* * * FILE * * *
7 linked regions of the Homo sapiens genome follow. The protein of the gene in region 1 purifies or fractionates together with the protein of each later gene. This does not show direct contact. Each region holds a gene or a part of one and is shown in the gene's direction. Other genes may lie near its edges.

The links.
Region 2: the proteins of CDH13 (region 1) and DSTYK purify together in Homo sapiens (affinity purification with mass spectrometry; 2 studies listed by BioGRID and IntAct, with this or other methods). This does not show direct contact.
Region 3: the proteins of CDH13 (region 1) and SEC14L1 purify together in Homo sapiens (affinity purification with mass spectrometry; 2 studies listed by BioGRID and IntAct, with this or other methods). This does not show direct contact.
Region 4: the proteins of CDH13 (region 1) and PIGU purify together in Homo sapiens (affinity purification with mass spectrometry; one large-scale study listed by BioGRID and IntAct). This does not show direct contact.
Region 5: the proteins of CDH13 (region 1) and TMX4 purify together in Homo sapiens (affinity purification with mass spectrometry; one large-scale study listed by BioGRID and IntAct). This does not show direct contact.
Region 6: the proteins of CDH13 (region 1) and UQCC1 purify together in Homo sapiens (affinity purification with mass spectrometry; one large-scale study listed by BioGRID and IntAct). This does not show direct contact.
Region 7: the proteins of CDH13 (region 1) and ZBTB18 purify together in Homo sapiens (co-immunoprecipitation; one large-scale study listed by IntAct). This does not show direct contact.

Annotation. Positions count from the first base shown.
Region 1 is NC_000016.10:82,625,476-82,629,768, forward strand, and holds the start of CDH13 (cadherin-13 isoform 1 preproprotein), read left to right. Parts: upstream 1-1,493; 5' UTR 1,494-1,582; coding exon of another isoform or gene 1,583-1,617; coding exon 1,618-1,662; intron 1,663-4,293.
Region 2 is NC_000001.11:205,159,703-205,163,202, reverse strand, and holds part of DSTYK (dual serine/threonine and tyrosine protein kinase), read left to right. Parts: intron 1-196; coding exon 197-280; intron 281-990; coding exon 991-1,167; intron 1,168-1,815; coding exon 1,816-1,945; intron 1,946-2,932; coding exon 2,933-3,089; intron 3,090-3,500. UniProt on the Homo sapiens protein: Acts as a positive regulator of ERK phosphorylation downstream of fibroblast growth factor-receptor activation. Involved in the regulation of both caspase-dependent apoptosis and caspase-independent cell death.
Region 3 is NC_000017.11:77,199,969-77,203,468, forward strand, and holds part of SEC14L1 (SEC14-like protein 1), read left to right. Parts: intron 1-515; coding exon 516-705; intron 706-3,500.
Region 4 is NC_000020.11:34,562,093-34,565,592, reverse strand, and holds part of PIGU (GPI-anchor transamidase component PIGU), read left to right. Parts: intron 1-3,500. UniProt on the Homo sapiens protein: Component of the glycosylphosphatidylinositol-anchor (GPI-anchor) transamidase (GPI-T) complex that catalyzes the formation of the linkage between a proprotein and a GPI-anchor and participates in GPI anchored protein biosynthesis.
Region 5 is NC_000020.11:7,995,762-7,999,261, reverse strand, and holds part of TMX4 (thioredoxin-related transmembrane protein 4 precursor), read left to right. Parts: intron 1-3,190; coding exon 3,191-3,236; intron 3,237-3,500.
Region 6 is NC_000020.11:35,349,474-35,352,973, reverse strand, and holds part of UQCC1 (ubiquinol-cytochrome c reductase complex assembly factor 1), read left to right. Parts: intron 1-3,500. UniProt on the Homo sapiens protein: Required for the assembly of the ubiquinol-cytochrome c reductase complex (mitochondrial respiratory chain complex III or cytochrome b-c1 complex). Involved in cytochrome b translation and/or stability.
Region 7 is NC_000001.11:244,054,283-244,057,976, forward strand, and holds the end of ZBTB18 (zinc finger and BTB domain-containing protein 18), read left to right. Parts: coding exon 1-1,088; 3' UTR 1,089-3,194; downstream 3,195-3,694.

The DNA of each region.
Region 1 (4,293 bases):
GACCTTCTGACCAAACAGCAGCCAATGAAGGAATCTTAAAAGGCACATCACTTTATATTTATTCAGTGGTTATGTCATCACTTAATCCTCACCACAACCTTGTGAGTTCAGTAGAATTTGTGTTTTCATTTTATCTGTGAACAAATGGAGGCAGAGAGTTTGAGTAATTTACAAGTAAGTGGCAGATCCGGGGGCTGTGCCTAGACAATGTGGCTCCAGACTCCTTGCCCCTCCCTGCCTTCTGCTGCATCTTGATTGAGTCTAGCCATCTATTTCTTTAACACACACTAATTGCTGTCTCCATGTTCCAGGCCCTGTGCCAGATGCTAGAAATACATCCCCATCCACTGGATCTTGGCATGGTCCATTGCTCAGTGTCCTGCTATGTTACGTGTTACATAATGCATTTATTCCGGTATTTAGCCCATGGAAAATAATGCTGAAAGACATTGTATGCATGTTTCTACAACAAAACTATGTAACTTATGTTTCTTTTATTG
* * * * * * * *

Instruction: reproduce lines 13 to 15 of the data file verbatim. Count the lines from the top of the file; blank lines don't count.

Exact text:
Region 4 is NC_000020.11:34,562,093-34,565,592, reverse strand, and holds part of PIGU (GPI-anchor transamidase component PIGU), read left to right. Parts: intron 1-3,500. UniProt on the Homo sapiens protein: Component of the glycosylphosphatidylinositol-anchor (GPI-anchor) transamidase (GPI-T) complex that catalyzes the formation of the linkage between a proprotein and a GPI-anchor and participates in GPI anchored protein biosynthesis.
Region 5 is NC_000020.11:7,995,762-7,999,261, reverse strand, and holds part of TMX4 (thioredoxin-related transmembrane protein 4 precursor), read left to right. Parts: intron 1-3,190; coding exon 3,191-3,236; intron 3,237-3,500.
Region 6 is NC_000020.11:35,349,474-35,352,973, reverse strand, and holds part of UQCC1 (ubiquinol-cytochrome c reductase complex assembly factor 1), read left to right. Parts: intron 1-3,500. UniProt on the Homo sapiens protein: Required for the assembly of the ubiquinol-cytochrome c reductase complex (mitochondrial respiratory chain complex III or cytochrome b-c1 complex). Involved in cytochrome b translation and/or stability.